SEATTLE, April 17, 2020—The National Endowment for the Humanities has recently awarded The Museum of Flight a $236,000 grant to process and digitize its William P. Lear and Moya Olsen Lear Papers, one of the Museum’s most important collections. Although best known for revolutionizing business air travel with the Learjet in the early 1960s, Bill Lear was one of America’s most prolific inventors from the 1920s until his death in 1978. The Museum’s collection includes corporate records from Bill Lear’s various ventures including the Learjet and LearFan, but also documents some of his earlier inventions such as the Learadio and the 8-track tape cartridge. The NEH grant will allow the Museum to not only to better care for the collection, but to increase its accessibility.
The Museum currently displays a 1964 version of his famous jet, the Learjet 23, and a prototype of his last project, the Lear Fan 2100, a radical, two-engine pusher propjet that first flew in 1981.
The William P. and Moya Olsen Lear Papers NEH Grant Project
The Museum of Flight's NEH grant project to arrange and describe the papers of William B. and Moya Olsen Lear will create accessibility to this collection documenting Lear’s business ventures. 170 cubic feet of archival material spanning the 1920s-1995 will be arranged and described. Approximately 5,000 scans of unique items in the collection, including correspondence, photographs, patent documents, and other business materials will be made available online. In addition, approximately 260 artifacts including model planes and invention prototypes will be cataloged and photographed, plus 33 audio recordings and 18 films will be preserved and digitized. The collection will serve as a unique scholarly resource that illustrates Lear’s ventures in not only aviation and consumer technology, but navigation, radio, motors, and more. The grant project will be undertaken from Sept. 1, 2020 to Aug. 31, 2022.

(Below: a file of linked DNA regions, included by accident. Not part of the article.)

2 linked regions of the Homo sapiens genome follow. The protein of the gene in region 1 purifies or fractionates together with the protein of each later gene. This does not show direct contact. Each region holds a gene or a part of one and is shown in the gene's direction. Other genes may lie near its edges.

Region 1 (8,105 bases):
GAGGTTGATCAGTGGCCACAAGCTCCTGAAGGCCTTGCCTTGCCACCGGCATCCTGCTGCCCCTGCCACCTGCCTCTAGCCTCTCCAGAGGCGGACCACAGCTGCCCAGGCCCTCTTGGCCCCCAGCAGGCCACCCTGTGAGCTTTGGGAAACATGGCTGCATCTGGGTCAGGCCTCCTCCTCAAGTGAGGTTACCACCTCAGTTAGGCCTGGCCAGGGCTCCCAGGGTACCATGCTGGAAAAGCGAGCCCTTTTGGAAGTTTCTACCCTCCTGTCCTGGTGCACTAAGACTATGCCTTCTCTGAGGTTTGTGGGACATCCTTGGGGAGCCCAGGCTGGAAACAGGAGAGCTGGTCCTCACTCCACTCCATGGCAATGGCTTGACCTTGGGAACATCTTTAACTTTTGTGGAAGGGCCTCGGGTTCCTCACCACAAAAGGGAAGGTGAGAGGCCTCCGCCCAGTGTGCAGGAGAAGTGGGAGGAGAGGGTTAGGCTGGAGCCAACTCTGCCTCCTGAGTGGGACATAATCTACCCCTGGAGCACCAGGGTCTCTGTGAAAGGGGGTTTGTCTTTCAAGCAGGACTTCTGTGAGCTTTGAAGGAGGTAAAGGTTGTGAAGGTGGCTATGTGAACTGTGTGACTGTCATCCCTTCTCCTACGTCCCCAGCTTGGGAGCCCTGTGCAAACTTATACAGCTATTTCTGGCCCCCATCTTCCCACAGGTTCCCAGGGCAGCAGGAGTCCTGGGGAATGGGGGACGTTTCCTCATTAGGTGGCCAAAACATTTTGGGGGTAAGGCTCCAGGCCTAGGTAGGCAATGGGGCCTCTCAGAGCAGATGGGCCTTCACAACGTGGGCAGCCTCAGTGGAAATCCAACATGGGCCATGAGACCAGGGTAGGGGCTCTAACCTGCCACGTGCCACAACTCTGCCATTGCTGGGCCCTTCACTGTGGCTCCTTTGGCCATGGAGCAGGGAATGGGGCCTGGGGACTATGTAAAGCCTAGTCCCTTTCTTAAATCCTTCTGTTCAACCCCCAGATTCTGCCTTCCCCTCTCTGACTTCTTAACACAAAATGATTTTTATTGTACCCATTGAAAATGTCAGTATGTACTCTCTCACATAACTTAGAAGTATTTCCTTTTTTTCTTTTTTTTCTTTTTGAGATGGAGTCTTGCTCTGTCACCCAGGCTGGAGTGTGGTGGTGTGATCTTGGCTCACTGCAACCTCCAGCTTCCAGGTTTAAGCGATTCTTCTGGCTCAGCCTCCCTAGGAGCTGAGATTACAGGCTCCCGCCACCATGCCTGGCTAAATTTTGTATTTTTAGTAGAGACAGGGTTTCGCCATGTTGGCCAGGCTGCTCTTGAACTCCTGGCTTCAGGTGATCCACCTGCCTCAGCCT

Bill Lear (left), then president of Swiss American Aviation Corp., and R.H. Breithaupt, VP of Reading Aviation Service, discuss the LearJet next to a mockup at the RAS National Maintenance and Operations meeting, June 1962.
The Lear Development loft, circa 1935-1939. Images courtesy The William P. Lear and Moya Olsen Lear Papers/The Museum of Flight.
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Ted Huetter/Senior Public Relations Manager
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